Matt Houlbrook: mobile historian; beard growing, head shaving; occasional cycling.
I’m on a train from Colchester to Liverpool Street, rolling above the east London neighbourhoods I used to know so well from other train journeys. Ilford, Manor Park, Bethnal Green; tangled streets of Victorian brick and long parades of mock-Tudor shops; familiar snapshots of kids playing in parks; unfamiliar panoramas of shining glass and metal. Heading home, eventually.
It’s been fourteen years, I think, since I was last at the University of Essex. That was for my viva. Little of that occasion has stayed in my mind, other than that it was tough and I wore a cheap suit because I thought I should at least look the part. Now I’ve been back to examine someone else’s PhD thesis in a room with no natural light in what might be the same block where Mike Roper and John Tosh grilled me. Perhaps I’ve also asked one of the same questions that I was asked. Modernity is still a slippery category of analysis.
As the train rolls on Essex gives way to London through the filter of the muddy grey light that I associate with this journey. And the ghosts of my past come back to me as flashes of light. The lanes of these memories run in a straight line through the sixties tower blocks that became a tunnel for the wind when it blew in the right direction.
Essex made me. As much as I relished the opportunities to work with the great historians who taught me as an undergraduate, I never really felt like I belonged in Cambridge. Moving to Essex was a fresh start and a chance to grow up and find my voice. From Pam Cox and Geoff Crossick, my supervisors, I learned how to research, how to think, and how to write; and of the importance of thinking critically and theoretically. From Pam and Geoff’s example, I also realised what a difference being intellectually curious and open to other people’s ideas can make. Even when my ideas were at their most inchoate, they listened and engaged.
When I arrived at Essex in the late-1990s it was no longer quite the same institution that had driven the development of the sociology and history of sexuality in Britain. By then Jeffrey Weeks had moved on and Mary McIntosh had just retired. Mary was still around though – I saw her talk about her famous paper on the ‘homosexual role’ in my first term. So was Ken Plummer, whose classes I went to and who asked me difficult questions each year on my progression panel. It was a good place to become a historian of sexuality.
I taught my first undergraduate seminar at Essex two weeks before my twenty-second birthday. Hopelessly unqualified, hopelessly inexperienced, hopelessly terrified; drawing desperately on a roll-up as if that would make everything right.
Rolling above Bethnal Green, Manor Park, and Ilford on the train from Liverpool Street to Colchester I tried to make sense of the police and court files I had found in the PRO and LMA. Looking out of the window I sought inspiration from the streets and buildings of the city I was also trying to understand.
On another train heading in the opposite direction I struggled with a sense of being overwhelmed by what I did not know and the daunting towers of Home Office files waiting for me at the other end.
I was offered my first academic job on that train. Somewhere between Liverpool Street and Bethnal Green I answered a call on a clunky blue mobile phone. It was weeks before my funding ran out and I cried in relief at knowing that I wasn’t yet through.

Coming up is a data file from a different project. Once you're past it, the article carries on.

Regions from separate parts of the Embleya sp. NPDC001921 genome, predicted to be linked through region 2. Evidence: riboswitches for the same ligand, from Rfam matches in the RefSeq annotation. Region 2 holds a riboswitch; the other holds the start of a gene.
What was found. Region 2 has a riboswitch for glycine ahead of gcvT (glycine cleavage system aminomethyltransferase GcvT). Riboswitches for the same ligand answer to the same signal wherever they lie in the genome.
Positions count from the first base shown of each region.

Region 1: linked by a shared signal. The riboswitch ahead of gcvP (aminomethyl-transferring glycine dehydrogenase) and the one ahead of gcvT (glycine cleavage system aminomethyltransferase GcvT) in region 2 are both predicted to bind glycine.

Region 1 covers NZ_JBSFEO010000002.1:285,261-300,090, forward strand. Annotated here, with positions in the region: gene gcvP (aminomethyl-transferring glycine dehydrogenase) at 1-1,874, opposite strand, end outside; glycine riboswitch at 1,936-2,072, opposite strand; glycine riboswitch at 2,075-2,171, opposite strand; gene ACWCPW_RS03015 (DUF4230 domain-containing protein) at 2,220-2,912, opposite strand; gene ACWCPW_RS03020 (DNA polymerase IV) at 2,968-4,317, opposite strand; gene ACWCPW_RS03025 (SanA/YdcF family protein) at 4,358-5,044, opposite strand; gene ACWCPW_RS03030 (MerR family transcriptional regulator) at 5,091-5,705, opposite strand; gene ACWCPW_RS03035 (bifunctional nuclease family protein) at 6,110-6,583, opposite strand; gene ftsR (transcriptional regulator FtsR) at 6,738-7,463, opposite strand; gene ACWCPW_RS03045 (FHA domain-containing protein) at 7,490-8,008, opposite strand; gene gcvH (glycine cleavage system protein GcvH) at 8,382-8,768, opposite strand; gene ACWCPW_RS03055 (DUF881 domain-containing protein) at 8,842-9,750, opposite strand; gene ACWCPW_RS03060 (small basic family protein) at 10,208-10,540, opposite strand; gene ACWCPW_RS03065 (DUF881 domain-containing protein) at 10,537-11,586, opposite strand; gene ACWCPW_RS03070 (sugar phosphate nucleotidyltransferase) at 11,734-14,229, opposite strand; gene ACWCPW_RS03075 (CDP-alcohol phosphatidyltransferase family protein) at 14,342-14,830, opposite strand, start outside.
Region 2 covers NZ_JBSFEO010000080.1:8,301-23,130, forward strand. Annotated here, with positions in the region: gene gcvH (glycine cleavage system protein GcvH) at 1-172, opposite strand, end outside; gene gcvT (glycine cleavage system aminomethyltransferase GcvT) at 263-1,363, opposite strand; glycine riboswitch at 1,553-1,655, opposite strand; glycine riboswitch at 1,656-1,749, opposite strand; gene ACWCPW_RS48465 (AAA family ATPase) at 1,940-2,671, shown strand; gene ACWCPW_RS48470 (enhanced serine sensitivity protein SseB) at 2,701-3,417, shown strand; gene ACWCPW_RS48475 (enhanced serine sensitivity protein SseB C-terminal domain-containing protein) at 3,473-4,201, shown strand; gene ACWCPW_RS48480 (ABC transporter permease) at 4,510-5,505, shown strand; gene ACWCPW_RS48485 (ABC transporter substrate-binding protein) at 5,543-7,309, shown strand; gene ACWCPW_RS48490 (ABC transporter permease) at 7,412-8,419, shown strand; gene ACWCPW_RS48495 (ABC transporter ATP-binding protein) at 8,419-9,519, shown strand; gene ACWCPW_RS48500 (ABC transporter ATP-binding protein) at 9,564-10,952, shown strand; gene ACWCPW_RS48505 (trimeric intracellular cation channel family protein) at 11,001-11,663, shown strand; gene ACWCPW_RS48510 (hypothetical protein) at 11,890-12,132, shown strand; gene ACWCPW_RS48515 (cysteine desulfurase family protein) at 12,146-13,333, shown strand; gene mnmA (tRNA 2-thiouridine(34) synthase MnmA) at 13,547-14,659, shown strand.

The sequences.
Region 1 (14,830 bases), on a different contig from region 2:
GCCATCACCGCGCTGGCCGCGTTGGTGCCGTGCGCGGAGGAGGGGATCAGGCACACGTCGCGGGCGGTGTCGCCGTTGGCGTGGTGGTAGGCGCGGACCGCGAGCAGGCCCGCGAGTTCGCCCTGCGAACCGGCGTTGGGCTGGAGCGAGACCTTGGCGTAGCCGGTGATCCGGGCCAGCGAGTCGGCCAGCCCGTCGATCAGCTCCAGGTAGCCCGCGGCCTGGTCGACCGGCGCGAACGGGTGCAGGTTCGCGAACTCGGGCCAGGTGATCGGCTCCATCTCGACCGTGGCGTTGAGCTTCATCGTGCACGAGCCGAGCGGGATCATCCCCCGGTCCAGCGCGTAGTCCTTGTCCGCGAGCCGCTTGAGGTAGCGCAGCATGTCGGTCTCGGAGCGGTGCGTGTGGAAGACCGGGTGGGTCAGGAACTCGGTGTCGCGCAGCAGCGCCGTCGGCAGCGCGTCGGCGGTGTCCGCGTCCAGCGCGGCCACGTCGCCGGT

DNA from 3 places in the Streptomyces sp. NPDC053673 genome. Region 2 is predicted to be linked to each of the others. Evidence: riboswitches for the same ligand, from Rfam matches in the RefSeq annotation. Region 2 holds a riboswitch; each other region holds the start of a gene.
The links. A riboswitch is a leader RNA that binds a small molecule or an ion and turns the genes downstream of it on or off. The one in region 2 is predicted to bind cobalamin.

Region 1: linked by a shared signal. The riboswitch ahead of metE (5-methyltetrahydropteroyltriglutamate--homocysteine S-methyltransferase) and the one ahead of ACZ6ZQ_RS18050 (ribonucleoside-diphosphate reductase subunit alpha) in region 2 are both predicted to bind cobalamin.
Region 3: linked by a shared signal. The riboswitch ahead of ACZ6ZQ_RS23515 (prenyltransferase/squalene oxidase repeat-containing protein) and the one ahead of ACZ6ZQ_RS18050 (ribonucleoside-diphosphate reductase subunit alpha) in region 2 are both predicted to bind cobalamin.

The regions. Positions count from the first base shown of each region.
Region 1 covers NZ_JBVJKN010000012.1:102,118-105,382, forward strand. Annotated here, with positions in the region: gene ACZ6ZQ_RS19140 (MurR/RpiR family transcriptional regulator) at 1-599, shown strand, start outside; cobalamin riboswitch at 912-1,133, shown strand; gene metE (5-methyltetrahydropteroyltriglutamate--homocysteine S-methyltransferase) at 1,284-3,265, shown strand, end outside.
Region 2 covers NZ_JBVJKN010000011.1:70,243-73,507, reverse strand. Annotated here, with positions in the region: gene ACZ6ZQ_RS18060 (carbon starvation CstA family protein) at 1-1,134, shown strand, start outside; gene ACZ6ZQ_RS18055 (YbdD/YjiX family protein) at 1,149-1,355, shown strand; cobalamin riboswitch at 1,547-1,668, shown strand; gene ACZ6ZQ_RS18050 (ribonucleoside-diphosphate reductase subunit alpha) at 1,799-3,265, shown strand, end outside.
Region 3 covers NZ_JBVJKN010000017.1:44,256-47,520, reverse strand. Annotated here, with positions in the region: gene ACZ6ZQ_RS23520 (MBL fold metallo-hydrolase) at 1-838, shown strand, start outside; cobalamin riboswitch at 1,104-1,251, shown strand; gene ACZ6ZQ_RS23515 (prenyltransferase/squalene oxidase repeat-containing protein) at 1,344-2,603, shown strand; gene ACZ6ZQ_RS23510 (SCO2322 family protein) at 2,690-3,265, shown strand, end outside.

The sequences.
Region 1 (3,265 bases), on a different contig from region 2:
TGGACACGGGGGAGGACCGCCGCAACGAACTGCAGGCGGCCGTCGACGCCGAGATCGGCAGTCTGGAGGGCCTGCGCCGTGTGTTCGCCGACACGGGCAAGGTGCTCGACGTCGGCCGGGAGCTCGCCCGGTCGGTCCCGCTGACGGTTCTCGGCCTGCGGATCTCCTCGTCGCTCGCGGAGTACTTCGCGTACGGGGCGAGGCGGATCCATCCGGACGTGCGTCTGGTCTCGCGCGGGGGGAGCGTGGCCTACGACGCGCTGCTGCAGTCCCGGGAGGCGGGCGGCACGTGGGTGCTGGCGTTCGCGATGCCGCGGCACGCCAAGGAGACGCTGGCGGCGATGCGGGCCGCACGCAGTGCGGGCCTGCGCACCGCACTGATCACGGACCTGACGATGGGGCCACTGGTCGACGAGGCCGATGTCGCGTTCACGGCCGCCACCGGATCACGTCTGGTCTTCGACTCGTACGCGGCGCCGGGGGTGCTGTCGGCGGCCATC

I think of all these things as the train rolls on. Most of all I think of my friend Vanessa Coombe. Ness and I shared a birthday, an interest in random bits of twentieth century pop culture, and an obsession with Montgomery Clift (with whom we also shared a birthday). I did not share her passion for Gram Parsons, but could see where she was coming from.
Ness must have been in her late-forties when I first met her, falling out of the paternoster elevator towards the Inter-Library-Loan desk on the first floor of the Albert Sloman Library. For Ness, I think, that desk was something approaching a stage. Striking in appearance and always ready with a flamboyant phrase, she described herself as a camp man in a butch lesbian’s body. She seemed to read everything I ordered before I did – that’s how we realised our shared interests in Noel Coward and Binkie Beaumont. Along with my books, she dispensed questions, ideas, and items from her own shelves. My first copy of Basil Dearden’s 1961 film Victim came from a VHS recording Ness made. Once I’d negotiated the paternoster it was always a treat to lean on the desk and put the world to rights together.
Later, when I had moved away from Colchester, I stayed with Ness in her bungalow in Wivenhoe when I came back for supervisions. We exchanged emails and letters often, but I always looked forward to catching up properly. When it was finally finished I emailed Ness my PhD thesis. She printed out the whole thing in the library, read it from start to finish, and shared her thoughts. That thesis wouldn’t have existed without her friendship and support. After my viva we celebrated together in a café on campus. I remember her delight as she hugged me in congratulations.
Until today my viva was the last time I was at the University of Essex. It was also the last time I saw Ness. Our emails have vanished but at least some of the cards she sent me – written in a looping scrawl that can only be hers – are tucked away in a box at home. Skip forward a few years and more flashes. A message on the phone in my flat in Liverpool from a voice I do not know tells me Ness is OK and that I should not worry. An email from a colleague in the Albert Sloman library tells me she is dead.
Somehow a sentence in the acknowledgments to my first book doesn’t seem enough to mark everything I owe my friend Vanessa.